So the Oscars have reminded me that Hollywood can be a dated place. Not a huge surprise, when one thinks about certain standards the movies are held to that don’t apply to all mediums. For one, there is the fact of the broad appeal – Hollywood movies can’t get too bizarre-o if they want to sell tickets. There’s also the fact that it takes much longer to make a movie, than, say, a TV show – it’s no coincidence that the allegedly hot-button issues depicted in the Best Picture nominees are more pertinent to newspaper headlines two years ago than ones today. And television being more immediate and forgettable and HBO not being television at all, there are all these envelope-pushers in the visual media today who are not a part of moviemaking. The Tina Fey’s and Amy Poehler’s and Lena Dunham’s and Mindy Kaling’s and Elizabeth Meriwether’s (or, you know, just those specific women) arrive to me in half hour packages in regular, weekly doses. They’re exciting cultural memos because they’re funny women literally changing the face of American humor as we watch. Quentin Tarantino is an envelope-pusher, in the most blatant sense of the term – but he’s also a straight white guy with familiar attitudes and hang-ups re: violence and sex. I don’t mean to write him off, as I think he’s pretty stellar – he also doesn’t quite fall into my rather messy comparison – but this discrepancy is something to notice. Then there’s also the glaring fact that 77% of the Academy Award voters are men. Maybe we’re in a time warp.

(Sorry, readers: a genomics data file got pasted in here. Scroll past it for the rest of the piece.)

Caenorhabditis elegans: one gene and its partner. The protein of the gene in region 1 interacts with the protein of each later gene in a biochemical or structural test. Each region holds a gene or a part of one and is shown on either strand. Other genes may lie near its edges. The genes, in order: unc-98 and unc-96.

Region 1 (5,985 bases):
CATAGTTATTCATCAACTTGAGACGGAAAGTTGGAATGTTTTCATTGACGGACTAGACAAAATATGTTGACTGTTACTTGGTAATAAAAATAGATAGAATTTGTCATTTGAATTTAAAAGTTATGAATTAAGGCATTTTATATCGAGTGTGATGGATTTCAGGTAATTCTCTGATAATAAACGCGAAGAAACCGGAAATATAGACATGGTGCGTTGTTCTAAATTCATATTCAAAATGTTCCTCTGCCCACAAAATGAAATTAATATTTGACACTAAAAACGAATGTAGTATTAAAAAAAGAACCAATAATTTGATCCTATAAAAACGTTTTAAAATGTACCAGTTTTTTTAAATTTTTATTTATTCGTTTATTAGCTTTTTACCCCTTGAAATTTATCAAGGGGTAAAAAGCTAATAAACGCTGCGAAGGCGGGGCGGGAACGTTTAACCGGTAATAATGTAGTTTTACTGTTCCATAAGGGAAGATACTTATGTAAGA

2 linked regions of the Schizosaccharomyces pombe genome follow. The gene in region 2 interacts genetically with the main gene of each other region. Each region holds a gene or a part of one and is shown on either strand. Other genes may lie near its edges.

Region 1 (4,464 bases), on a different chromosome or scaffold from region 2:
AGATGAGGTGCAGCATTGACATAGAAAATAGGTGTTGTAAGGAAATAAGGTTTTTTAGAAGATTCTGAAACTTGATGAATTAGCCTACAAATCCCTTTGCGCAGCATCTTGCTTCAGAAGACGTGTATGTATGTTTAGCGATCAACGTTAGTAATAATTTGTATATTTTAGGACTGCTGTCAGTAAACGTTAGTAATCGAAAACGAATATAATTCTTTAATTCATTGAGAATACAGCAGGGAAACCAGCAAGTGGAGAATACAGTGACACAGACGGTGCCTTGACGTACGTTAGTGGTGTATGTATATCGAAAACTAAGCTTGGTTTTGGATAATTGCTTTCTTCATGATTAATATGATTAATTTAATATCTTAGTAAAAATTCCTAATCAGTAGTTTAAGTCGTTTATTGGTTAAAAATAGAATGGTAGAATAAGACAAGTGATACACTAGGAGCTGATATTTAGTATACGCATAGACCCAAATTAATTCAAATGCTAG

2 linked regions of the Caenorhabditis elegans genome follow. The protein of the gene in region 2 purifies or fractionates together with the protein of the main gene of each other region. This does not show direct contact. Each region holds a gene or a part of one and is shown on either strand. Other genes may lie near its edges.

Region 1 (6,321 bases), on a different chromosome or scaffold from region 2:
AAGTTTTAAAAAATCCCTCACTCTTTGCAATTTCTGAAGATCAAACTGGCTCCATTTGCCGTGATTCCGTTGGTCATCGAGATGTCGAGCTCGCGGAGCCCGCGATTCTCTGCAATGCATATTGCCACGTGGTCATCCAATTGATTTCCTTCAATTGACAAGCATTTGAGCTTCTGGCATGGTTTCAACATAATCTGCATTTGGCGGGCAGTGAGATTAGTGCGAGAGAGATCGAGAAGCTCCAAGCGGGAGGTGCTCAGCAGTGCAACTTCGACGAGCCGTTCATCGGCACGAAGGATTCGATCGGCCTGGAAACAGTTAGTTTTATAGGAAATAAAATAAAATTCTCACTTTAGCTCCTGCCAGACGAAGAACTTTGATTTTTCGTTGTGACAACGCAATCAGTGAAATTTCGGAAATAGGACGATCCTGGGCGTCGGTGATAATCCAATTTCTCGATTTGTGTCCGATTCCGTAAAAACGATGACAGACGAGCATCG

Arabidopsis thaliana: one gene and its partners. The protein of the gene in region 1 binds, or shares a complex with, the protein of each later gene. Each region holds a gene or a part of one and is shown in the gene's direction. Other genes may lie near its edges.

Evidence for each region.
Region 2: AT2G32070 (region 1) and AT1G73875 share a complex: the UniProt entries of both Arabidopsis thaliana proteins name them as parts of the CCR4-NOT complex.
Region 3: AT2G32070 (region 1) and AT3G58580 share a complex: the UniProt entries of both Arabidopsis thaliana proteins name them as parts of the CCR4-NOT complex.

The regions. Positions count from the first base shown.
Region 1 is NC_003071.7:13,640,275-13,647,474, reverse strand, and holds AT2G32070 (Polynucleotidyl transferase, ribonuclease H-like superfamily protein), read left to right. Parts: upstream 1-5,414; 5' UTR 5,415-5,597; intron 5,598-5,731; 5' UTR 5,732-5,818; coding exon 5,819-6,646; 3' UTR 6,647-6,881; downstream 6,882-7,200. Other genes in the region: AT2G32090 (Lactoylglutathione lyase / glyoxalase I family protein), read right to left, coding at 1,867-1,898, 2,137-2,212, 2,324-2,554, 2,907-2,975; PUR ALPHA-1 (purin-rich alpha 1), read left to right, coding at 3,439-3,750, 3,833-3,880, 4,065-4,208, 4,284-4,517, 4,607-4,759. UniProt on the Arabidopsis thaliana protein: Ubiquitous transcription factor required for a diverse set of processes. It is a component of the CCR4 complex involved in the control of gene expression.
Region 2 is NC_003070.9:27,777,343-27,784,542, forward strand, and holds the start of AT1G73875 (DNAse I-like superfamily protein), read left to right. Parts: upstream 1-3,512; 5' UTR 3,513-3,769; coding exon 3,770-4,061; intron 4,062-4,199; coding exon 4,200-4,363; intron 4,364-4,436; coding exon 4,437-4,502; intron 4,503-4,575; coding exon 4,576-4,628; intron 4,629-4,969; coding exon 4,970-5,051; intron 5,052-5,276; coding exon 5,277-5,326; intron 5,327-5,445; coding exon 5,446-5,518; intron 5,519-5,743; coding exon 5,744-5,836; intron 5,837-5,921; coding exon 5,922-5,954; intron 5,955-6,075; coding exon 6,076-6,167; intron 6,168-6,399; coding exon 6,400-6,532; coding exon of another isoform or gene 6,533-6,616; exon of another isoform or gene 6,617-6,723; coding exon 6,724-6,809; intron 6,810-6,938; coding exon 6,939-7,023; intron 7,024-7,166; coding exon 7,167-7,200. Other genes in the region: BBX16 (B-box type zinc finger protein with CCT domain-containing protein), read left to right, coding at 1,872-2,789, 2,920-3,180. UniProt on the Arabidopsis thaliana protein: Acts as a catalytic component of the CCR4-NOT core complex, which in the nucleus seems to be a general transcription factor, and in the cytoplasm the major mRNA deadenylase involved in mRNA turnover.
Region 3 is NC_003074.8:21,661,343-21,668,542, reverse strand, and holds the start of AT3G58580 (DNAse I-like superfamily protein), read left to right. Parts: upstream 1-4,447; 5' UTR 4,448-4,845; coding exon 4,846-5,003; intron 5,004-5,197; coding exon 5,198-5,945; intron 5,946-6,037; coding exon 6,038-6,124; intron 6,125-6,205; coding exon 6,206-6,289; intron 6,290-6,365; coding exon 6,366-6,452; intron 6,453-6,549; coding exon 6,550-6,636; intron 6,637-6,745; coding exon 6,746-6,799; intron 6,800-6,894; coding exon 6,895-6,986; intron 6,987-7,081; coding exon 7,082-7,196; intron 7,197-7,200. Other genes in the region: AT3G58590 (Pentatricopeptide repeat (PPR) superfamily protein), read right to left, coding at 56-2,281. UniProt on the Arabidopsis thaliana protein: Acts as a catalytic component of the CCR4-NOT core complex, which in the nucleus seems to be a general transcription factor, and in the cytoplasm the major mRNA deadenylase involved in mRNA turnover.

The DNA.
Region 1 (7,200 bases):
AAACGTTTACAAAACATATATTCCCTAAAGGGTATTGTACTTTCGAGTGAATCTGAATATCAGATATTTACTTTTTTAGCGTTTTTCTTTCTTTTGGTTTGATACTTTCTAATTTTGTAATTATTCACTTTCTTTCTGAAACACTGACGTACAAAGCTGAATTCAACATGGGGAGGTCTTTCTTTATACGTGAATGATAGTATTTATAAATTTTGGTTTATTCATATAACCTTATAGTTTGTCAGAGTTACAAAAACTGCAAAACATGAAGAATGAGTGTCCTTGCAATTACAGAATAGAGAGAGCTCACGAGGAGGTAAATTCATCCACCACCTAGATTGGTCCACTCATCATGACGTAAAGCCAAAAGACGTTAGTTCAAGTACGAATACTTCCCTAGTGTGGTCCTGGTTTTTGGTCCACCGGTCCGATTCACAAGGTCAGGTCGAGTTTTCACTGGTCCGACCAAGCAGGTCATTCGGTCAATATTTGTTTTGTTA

To get out of my Betty Friedan chair, another thing worth considering about the Oscars is what all the after-the-fact coverage says about what American readers and thinkers and watchers care about. The Onion got a lot of flack for a gaff of a joke they made on Twitter concerning our young Quvenzhane Wallis. Now while I can imagine just who of my acquaintances might have made this kind of joke at a specific Oscars party I could have gone to (I don’t like this person, mind) – the HUGE backlash is very telling. I myself would like to hug my girl Q if she was at all wounded by this remark, but the point of it was not its offensiveness. At the end of the day, The Onion made a stupid joke that might otherwise have gone ignored – only this joke concerned the OSCARS, and the OSCARS are about pageant over content, all the time. It’s not about jokes. That unthinking Twitterer betrayed a lack of awareness as to what this ceremony means to people – granted, a largely wealthy upper crust of people – in crossing that invisible line of self-deprecation. See, because it wasn’t SELF-deprecation at all; we lowly watchers aren’t quite allowed to mock them. CAN YOU HEAR THE PEOPLE SING? No. No, you cannot. The Oscars are at heart about making an evening go smoothly for a bunch of celebrities. This is why no one ever likes the Oscar host unless it’s Billy Crystal. Only so much witless mockery will do.